by Dr. Nicholas M. Hellmuth
As we continue with the FLAAR Reports coverage of tropical flora and fauna that were important in Classic Mayan culture, let’s look at frogs and toads. Actually, you can look at these amphibians yourself every time you go to Petén, Escuintla or Monterrico. The bloated fat toads that you see all over Guatemala were one of the most commonly worshiped animals 2,000 years ago.
Go to the Museo Nacional de Arqueología y Etnología in Guatemala City, the museums in Hotel Casa Santo Domingo in La Antigua or to Quiriguá and you will see a four-meter-long sculpture of a sacred toad that weighs more than a ton (Zoomorph G, Sculpture 43). This is Bufo marinas, the marine toad. In some parts of Guatemala, a relative, Bufo valliceps, is more common. Both have a similar feature: two large noticeable wart-like poison areas behind their ears.
The other amphibian that is common in Maya beliefs is the Uo “frog,” Rhinophrynus dorsalis, which is actually a toad. For now, I will concentrate on the Bufo marinus.
Handle with care
If your dog encounters a Bufo marinus and makes the mistake of trying to bite it he will suffer a painful death with convulsions and vomiting. Although poisonous, the toad does not attack, bite or sting. I have frequently picked up the toad. As long as the toad, or really most wild animals, senses that you will not hurt it, the creature will accept being picked up.
The toad will try to swell up its body to a much larger size to encourage you to set it down. But this is pure bluff. The toad will let the air out and return to natural size in a few minutes. Just don’t put your fingers anywhere near the poison glands. The toad activates the poison only when it feels in danger. The poison does not shoot out; it simply oozes to the surface of the poison-pad area.
The poison glands were precisely what the Maya were interested in. To me, what is important is how common this creature is in Mayan art, especially in Preclassic stone sculpture and in the Late Classic period, such as the Quiriguá Zoomorph of brown sandstone.
In the Popol Vuh a toad is one of the messengers of the gods of Xibalba. The message starts in the belly of a louse, which is swallowed by a toad. The toad is swallowed by a snake. The snake is picked up by a falcon or hawk and delivers the message of the gods to the Hero Twins.
It would be helpful to fully document that the toad of the Popol Vuh was potentially a Bufo marinus. If this toad is native to the highlands of Quiché it would help, but in fact most of the animals mentioned in the Popol Vuh are lowland species from the Chiapas and Petén rainforests. The heroes of the Popol Vuh were seemingly already part of proto-Mayan legends and myths in the Preclassic Chiapas area of Izapa. So even if the Bufo marinus is not common in the altitude of Quiché, that would by no means rule out the possibility that the messenger toad is this species.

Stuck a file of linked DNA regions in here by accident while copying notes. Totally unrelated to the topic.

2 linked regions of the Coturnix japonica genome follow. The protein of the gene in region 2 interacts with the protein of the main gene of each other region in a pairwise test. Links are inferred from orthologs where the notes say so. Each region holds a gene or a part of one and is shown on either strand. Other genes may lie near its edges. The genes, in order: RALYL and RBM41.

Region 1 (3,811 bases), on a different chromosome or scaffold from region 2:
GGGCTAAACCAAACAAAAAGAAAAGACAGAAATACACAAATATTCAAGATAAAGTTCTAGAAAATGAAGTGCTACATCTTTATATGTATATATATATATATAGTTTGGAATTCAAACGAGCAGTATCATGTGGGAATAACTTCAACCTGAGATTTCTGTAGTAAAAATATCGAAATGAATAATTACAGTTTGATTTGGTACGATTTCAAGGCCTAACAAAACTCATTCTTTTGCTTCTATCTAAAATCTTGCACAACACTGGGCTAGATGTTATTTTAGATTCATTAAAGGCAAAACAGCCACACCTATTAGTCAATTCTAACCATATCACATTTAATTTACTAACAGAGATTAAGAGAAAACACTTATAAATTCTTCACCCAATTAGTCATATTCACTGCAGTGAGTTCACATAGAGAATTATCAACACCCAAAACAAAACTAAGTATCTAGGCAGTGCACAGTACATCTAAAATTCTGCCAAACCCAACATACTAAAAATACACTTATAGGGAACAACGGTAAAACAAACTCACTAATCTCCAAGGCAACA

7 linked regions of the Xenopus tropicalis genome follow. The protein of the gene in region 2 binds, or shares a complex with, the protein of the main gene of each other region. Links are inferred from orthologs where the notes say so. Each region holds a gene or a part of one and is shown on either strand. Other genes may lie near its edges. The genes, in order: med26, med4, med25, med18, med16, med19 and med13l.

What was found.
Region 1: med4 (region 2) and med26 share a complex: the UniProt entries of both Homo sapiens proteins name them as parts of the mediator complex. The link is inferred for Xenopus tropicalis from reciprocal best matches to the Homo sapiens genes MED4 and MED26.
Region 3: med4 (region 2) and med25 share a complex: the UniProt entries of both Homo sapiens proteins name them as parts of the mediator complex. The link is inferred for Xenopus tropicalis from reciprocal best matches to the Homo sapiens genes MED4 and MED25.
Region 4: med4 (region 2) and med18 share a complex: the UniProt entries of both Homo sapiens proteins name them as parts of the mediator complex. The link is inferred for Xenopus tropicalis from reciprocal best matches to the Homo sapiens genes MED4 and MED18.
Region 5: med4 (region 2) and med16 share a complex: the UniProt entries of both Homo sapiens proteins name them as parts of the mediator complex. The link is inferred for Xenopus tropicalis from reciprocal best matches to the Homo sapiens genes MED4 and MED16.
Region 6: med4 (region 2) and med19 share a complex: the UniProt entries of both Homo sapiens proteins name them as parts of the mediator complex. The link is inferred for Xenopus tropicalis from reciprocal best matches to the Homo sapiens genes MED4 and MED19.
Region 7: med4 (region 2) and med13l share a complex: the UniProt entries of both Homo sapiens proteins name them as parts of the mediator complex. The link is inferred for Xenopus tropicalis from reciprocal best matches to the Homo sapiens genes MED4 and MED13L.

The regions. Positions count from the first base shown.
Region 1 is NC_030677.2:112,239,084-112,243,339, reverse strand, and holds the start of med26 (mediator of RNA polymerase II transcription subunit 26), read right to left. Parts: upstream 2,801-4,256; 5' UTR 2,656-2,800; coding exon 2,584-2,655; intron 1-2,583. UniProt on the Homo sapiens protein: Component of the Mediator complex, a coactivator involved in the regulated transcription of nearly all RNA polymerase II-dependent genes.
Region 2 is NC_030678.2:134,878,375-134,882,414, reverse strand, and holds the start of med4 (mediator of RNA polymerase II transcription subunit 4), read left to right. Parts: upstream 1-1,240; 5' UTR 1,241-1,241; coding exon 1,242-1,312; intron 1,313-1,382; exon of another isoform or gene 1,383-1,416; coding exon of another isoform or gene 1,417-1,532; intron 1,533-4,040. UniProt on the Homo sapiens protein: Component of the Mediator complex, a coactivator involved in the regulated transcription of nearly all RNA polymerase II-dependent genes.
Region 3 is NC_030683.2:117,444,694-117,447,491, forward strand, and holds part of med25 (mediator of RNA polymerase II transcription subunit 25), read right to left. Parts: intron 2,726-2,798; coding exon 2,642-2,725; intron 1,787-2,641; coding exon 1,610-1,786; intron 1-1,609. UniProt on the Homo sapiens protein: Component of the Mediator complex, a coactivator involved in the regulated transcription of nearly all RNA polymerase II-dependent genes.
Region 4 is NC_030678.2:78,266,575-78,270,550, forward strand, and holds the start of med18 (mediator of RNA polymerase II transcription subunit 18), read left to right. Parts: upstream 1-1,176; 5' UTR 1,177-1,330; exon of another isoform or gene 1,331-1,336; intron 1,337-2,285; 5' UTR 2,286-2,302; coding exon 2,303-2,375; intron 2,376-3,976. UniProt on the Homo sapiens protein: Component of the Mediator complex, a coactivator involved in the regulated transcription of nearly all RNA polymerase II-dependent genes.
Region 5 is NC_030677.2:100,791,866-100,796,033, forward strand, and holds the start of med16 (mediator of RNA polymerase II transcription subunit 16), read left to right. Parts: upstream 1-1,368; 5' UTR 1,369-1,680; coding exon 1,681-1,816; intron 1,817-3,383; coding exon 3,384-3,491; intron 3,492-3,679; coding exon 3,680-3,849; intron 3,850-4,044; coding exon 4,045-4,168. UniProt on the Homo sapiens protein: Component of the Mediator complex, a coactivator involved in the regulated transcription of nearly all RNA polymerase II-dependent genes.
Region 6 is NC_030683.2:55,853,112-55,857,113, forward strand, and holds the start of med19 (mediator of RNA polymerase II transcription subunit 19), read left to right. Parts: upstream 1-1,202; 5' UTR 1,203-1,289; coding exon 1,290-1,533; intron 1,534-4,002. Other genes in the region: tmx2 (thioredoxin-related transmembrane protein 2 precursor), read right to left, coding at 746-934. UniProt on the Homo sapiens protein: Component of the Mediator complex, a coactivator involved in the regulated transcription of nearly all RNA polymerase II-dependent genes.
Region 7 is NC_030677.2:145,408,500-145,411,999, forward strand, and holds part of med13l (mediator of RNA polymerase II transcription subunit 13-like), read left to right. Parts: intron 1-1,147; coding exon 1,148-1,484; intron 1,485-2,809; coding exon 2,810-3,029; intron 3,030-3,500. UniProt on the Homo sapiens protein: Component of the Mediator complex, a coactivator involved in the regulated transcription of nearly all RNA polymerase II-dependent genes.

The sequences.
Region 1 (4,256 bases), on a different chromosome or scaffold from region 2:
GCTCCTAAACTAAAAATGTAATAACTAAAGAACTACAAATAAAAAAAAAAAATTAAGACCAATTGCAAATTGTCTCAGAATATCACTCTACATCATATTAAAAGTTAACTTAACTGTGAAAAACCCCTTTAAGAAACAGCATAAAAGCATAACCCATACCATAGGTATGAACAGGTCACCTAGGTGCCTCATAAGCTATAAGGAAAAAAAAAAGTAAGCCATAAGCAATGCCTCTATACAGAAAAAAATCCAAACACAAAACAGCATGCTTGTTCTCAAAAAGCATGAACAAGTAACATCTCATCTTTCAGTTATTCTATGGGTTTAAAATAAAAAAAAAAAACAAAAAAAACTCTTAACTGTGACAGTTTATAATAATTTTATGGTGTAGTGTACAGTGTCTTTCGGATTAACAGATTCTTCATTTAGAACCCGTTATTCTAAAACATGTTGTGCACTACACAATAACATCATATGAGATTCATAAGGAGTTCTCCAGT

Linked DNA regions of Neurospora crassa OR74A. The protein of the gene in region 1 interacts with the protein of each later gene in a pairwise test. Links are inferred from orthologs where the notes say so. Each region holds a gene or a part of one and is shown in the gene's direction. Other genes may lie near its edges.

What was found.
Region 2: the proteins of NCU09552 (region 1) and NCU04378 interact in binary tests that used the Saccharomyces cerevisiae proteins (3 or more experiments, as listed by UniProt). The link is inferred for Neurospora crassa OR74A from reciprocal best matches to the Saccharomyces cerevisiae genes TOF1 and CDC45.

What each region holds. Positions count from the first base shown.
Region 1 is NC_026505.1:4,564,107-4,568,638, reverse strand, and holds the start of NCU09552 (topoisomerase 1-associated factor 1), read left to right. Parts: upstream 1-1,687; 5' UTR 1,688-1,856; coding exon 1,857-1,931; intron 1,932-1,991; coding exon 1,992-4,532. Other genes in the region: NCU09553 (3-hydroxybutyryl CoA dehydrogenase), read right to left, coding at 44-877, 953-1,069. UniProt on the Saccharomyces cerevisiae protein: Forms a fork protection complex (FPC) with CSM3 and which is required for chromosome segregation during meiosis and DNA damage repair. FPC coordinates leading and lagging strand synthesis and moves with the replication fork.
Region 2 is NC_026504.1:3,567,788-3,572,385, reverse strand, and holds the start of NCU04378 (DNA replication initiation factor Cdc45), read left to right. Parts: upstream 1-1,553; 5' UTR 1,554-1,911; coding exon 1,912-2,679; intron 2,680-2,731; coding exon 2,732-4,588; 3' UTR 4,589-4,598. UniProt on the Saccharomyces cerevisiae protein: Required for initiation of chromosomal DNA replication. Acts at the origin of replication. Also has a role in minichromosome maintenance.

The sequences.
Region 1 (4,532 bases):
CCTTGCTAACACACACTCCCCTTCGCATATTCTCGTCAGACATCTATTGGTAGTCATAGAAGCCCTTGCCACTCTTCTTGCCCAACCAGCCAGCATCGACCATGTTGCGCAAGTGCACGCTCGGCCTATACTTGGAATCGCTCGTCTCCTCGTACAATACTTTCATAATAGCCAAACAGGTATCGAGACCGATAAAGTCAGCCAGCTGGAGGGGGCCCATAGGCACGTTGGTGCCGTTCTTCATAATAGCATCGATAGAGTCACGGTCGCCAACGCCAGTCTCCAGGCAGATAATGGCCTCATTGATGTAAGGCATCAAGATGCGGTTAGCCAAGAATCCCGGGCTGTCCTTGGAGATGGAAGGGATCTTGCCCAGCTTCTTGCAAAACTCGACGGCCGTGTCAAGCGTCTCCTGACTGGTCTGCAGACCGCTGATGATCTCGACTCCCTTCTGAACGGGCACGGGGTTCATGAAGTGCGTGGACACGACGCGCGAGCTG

Deadly toad juice cocktail
This recipe is poisonous beyond comprehension. Plus, bufotenine has been outlawed for human consumption since the 1960s. But in the Colonial period, friar Thomas Gage recorded that the Pokoman Maya soaked the toad in their drinks—one might assume to get some of the essence. Archaeologists have found plenty of toad skeletons when they excavated Olmec sites (Michael Coe). So there is abundant evidence that the early people in Mesoamerica used toads in their rituals.
We do not know whether the purpose was to poison people, drug sacrificial victims or to induce hallucinations. Remember, the essence exuded by the toad is poisonous, but there are some tribes in South America that have used other natural chemicals to counteract the deadly reactions. But avoid consumption—not even a taste test (that alone is enough to land you in intensive care or the morgue).
If you look at the Izapa sculptures (especially stelae), you will quickly sense how important this toad was to the religious and political beliefs of the Preclassic peoples. Izapa is a proto-Mayan site on the Mexican-Guatemalan border outside of Tapachula, Chiapas. The toad is depicted about a meter in size.
Then you get the three-dimensional renditions in stone sculpture, especially in Izapa and in the Kaminaljuyú area of highland Guatemala. These vary in size but many are up to a meter. Izapa Altar 1, 2, 6 and 54 and Kaminaljuyú Altars 3 and 6 are a few examples (article by Kappelman).
Enjoy your new curiosity about giant poisonous toads in Mayan culture. Ask your friends if they have this toad on their finca. You see them at night under lights, which attract insects, which in turn attract the hungry toads.
In La Antigua you can find some of the key books on the Izapa sculptures in the library at CIRMA (the Center for Regional Investigations of Mesoamerica) at 5a calle oriente #5. The names, titles, and publishers are too long to include in this article, so simply go to my web site, www.maya-archaeology.org, and find the link to our page on toads or Bufo marinus.